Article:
Quoting the movie Room With a View, “It’s a glorious day, Honeychurch!” as we headed for a day of sightseeing in Dartmouth and Plymouth… (and I was very grateful that Steve was doing the driving on these narrow, hedge-lined country roads!):
Blue skies, cottonball clouds, and a seagull fly-by greeted us in Dartmouth:
I just couldn’t get enough of the Tudor-style architecture…
… or tucking into the side streets. If you are lucky, you might even encounter Simon Drew at his drawing table (although I don’t know how he would get anything done with so many visitors…).
After lunch at Bayard’s Cove Inn, we made our way down to the water’s edge, where we enjoyed a walk to conclude our time in Dartmouth:
The Dartmouth-Plymouth Connection to Massachusetts:
A special note to the Humphreys Fellows, who often visit Plimoth Plantation in Plymouth, Massachusetts: In Dartmouth, England, the original ships stopped here on their way to America. And later, when we arrived in Plymouth, England (see photo below), we took a moment to view the steps from which passengers originally boarded the Mayflower. The steps are located to the right in the photograph, just behind my left shoulder. I was strategically blocking the portion of the steps that are undergoing renovations for next year’s 400th anniversary celebration:
During the afternoon, we strolled around the marina near the aquarium, over to the Barbican and up the hill to West Hoe, where a carnival was going full-bore.
… and how wonderful to have clear skies on this day in particular, because Karen and Steve had planned our tour to be on the final day of a two-day fireworks competition in Plymouth. We watched three 10-minute shows designed by competitors who had been invited to participate, so you can imagine how special it was. People in the crowd were in position hours ahead of time in order to get the best spot for viewing. We were very fortunate to find a good spot as well, just an hour before the show began. Even more special was the picnic that Karen prepared, which we enjoyed with full view of the marina and the fireworks beyond.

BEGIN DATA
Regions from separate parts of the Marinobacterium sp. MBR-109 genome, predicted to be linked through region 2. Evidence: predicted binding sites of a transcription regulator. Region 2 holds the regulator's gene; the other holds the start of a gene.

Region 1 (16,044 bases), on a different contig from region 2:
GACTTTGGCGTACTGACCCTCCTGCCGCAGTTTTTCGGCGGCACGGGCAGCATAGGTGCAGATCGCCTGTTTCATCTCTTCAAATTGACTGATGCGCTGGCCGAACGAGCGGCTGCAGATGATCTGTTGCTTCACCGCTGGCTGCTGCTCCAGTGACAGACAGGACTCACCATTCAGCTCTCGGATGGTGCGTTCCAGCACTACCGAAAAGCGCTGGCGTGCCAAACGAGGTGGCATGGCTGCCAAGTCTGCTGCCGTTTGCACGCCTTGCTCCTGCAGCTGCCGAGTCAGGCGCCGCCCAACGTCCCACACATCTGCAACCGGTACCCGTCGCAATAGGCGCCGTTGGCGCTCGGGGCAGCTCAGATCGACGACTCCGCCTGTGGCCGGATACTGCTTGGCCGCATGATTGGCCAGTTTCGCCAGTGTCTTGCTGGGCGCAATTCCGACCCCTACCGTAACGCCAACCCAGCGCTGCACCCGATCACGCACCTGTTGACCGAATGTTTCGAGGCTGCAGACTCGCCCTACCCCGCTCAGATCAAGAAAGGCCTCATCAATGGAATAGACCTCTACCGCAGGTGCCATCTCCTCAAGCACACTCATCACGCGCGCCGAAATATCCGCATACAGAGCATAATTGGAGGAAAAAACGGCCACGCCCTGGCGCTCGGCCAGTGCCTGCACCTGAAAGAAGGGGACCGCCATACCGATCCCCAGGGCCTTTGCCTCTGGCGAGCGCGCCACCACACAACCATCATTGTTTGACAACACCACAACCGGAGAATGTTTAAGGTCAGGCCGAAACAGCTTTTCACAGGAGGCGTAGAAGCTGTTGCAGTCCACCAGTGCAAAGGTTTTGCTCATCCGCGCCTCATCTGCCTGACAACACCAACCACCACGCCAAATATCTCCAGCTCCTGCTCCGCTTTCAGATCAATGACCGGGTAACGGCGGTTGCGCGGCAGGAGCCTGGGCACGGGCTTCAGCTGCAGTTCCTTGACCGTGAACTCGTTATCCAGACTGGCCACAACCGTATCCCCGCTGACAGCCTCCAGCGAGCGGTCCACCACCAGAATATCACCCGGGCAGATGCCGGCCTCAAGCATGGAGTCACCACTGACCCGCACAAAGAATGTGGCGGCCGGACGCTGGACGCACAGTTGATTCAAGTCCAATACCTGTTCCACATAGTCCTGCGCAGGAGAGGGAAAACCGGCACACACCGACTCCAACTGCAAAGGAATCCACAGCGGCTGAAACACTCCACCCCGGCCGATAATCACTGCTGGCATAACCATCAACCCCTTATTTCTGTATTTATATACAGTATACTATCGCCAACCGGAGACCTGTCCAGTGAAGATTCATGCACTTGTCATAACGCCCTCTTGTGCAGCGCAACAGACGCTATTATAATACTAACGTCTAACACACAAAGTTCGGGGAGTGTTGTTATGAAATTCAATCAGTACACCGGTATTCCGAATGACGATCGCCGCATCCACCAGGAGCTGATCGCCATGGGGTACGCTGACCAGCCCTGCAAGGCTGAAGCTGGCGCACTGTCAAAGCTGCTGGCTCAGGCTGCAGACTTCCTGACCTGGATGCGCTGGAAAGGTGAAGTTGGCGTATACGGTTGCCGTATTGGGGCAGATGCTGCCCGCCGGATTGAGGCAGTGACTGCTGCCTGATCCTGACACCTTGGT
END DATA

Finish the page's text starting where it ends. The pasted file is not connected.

Friday August 16th
How nice to have some significant downtime to get caught up on packing and other essential tasks, make progress on the website, and meet with the hairdresser for the second step in the process that we were doing. Looking back, these past few weeks have been a flurry of activity, all with different climates, time zones and such… Early on, if I had come across a few hours to blog, I would immediately fall asleep! So where was this energy coming from now?
I would guess that my body had become so confused by experiencing the constant change of every aspect of my days (food, drink, sleep, weather, language, terrain, time zones…) that it went into a certain state of alertness. With each day, I felt more ready for whatever came next — as Bruce Guthro of Runrig would say: “Scotlaaaand, let’s do this!!”…and so I did!
The day and also my time in England drew to a close with a very special dinner. We were joined by Karen’s mother, Sheila, whom I’ve not seen in quite a long time. Sheila is retired now, and had a great many experiences to share from her time spent counselling children undergoing very difficult circumstances in their lives. She is well respected and loved in her community, and I appreciated hearing her perspective and insights on work that many people would not be able to manage.
I’m so pleased that the parents of both my English and Belgian friends can enjoy such wonderful living arrangements, being near to their children and well cared for. For me, the heartbreak of my own mother’s situation and her all-too-early passing last year was one of the driving forces behind my going on this journey. I can only hope that Mom is seeing me now, sharing in the love and joy I have been feeling through the kindness and generous spirit of my friends.
Speaking of joy, let me conclude my visit to England with photographs of the happiest couple on earth. This is what happiness looks like when you live life by your own terms. Thank you Karen and Steve!